Technology

Are You A-OK with BYOD?

By

Jason Bodin

| Apr 24, 2014

In growing numbers, businesses are experimenting with the concept of allowing their employees to use their own mobile devices (laptops, cellphones and tablets) at work, for work. Since 2007, the bring-your-own-device (BYOD) craze has seen an increase in popularity because it reduces employer costs while increasing productivity by giving employees added flexibility, both personally and professionally.

Moreover, technology research company Gartner Inc. predicts that by 2017, half of today’s employers will require employees to supply their own devices for work. This is a staggering projection, considering 78 percent of U.S. white-collar employees use a mobile device for work purposes, while 60 percent of enterprise workers use a mobile device as their primary means of computing.

So what can you do now to keep up with the BYOD trend?

Give Your Employees Control … Kind Of
According to a recent survey by Cisco, employees prefer BYOD platforms because they gain more control of their work experience while being able to take care of personal matters when needed. Respondents cited that they have a “desire to perform personal activities at work and work activities during personal time.”

The big kicker is that employees are willing to bear the costs associated with these devices just to have more control over their on-the-job time. In fact, Cisco employees pay an average of $600 in out-of-pocket expenses for devices that can serve dual purposes.

Look at Benefits and Costs
If you’re looking to give your employees greater control over their day while reducing overall costs for your organization, this might be a fad on which you’ll want to jump. Cisco estimates that employers can save big dough: $300 to $1,300 annually per employee.

Naturally, challenges exist alongside BYOD’s rewards. Security and IT support are issues to consider, and brand preferences vary. Having support for Apple, Google, BlackBerry and Samsung devices can be cumbersome for IT departments, but many organizations off-load the responsibility back onto the data provider.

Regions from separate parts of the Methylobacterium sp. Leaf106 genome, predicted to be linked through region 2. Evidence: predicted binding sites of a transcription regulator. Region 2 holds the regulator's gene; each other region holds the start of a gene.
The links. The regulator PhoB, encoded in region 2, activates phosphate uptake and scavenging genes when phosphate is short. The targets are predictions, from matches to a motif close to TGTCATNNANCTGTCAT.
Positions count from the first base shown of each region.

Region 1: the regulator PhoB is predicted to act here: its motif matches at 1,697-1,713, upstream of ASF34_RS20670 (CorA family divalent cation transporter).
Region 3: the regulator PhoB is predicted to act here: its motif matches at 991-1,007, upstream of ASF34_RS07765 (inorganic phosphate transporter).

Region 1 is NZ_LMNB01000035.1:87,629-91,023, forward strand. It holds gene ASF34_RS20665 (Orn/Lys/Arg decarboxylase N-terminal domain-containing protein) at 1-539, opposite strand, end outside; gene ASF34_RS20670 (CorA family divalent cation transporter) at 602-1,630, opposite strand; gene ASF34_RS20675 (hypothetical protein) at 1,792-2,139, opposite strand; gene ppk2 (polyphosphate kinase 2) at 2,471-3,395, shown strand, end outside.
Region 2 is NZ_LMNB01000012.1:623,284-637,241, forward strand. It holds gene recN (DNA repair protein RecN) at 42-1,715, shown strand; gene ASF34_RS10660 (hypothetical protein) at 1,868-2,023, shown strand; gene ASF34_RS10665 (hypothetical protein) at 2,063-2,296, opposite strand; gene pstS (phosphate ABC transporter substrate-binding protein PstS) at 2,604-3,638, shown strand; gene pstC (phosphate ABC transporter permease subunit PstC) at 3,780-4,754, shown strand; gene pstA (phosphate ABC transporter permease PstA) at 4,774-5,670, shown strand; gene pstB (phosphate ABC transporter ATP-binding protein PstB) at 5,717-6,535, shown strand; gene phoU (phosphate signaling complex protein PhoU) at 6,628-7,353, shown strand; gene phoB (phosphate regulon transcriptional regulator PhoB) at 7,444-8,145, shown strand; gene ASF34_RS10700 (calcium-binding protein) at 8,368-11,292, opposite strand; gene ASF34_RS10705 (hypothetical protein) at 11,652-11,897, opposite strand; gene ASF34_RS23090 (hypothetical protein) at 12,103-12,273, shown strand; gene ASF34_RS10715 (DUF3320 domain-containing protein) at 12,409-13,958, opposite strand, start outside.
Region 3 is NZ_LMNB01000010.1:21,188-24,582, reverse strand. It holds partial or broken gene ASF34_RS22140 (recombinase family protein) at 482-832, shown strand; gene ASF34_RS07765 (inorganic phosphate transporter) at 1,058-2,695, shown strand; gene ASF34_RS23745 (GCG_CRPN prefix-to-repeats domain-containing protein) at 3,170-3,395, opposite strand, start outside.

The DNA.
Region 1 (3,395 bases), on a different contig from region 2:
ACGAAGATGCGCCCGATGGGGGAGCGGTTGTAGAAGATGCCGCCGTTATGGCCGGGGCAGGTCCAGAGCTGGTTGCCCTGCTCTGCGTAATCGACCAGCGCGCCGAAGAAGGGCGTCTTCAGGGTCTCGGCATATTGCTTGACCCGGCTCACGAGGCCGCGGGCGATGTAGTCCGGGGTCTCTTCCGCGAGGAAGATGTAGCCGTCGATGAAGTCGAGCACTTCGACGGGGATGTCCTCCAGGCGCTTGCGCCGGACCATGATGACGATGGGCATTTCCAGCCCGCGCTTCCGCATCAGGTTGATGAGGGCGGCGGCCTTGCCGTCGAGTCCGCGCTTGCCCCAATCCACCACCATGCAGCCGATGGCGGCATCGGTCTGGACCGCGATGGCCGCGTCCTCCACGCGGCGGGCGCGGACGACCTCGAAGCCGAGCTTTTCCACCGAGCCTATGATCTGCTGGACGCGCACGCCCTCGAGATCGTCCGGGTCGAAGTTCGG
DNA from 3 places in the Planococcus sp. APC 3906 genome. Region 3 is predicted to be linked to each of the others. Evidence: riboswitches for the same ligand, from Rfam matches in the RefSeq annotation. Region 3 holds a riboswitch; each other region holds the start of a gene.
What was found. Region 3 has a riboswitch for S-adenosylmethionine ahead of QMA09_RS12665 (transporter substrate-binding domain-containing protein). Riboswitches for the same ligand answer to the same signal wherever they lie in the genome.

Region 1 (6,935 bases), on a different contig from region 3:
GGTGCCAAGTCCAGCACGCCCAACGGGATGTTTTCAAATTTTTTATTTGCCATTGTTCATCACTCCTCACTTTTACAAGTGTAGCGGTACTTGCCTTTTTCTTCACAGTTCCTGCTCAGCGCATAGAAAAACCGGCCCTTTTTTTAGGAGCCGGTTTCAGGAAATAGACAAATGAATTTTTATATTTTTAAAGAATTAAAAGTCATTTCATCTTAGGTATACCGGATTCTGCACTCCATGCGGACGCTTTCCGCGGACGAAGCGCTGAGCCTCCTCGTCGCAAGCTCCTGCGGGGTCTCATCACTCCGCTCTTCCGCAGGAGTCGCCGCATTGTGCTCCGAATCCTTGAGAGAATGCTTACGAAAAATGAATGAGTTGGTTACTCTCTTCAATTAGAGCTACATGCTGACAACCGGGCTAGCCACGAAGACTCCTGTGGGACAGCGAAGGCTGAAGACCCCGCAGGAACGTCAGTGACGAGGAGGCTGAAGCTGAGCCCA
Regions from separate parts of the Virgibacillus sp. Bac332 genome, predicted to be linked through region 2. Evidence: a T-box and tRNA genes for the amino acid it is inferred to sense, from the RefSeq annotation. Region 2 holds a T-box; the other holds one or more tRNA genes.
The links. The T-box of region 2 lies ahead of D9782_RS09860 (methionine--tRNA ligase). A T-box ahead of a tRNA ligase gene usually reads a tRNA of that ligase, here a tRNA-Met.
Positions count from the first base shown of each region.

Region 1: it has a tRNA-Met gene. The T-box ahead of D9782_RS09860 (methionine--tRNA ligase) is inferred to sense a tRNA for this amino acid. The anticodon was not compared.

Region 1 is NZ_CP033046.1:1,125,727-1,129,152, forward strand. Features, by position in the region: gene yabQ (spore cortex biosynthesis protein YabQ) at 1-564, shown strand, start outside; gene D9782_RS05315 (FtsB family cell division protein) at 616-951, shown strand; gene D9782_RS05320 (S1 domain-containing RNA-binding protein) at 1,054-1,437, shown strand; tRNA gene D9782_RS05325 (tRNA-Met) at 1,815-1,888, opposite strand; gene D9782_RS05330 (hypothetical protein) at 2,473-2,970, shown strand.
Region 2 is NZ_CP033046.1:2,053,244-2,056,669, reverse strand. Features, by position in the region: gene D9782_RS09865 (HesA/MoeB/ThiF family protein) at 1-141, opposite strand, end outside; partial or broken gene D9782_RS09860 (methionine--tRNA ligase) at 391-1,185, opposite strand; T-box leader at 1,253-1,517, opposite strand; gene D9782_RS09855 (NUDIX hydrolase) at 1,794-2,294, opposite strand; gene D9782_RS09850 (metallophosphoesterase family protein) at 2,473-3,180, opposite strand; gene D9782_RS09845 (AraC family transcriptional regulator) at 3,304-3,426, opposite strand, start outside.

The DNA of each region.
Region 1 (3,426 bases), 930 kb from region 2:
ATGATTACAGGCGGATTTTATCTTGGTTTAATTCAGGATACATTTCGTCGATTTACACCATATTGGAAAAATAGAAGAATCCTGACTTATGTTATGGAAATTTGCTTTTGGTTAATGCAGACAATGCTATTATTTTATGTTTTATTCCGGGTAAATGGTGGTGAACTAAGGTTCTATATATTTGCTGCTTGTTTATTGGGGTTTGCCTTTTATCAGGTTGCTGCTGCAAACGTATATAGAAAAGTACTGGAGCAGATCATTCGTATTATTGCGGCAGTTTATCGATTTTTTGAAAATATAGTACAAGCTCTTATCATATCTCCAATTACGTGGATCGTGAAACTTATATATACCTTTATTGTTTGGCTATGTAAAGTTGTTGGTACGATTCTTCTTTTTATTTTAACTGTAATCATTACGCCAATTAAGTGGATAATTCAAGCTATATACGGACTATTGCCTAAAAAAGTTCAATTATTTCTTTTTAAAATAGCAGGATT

Security is a top concern for most IT departments, so make sure they are equipped to maintain secure access across your corporate network. BYOD policies should be set in place to ensure that all your data remains secure. Many recommend that IT should be equipped with the tools to gain visibility into and control such devices on your organization’s network, but make sure this is clearly communicated in your policies.

Go Beyond Traditional
The BYOD phenomenon is driving innovation for CIOs and businesses looking to increase employee accessibility to information and, therefore, new opportunities. With an increase in mobile usage and BYOD platforms, employers now can offer easy online access to employee self-service, benefits, document management and timekeeping platforms used by HR technology vendors. Having these features available to employees on mobile platforms further fuels innovation in the workplace and gives them the added control they desire.

It’s obvious that the trend shows no sign of slowing down. Only time will tell if you continue with a traditionalist approach or succumb to the increasingly popular world of BYOD.

About the Author

Jason Bodin

Jason Bodin has been the communications pulse for a number of organizations, including Paycom, where he serves as director of public relations and corporate communications. He helped launch Paycom’s blog, webinar platform and social media channels. He aided in the development of Paycom’s tool to assist organizations in complying with the Affordable Care Act, one of the largest changes in health care the country has seen. A graduate of the University of Oklahoma, Bodin previously worked for ESPN and FoxSports. In his free time, he enjoys adventuring with his family, reading and strengthen his business acumen.

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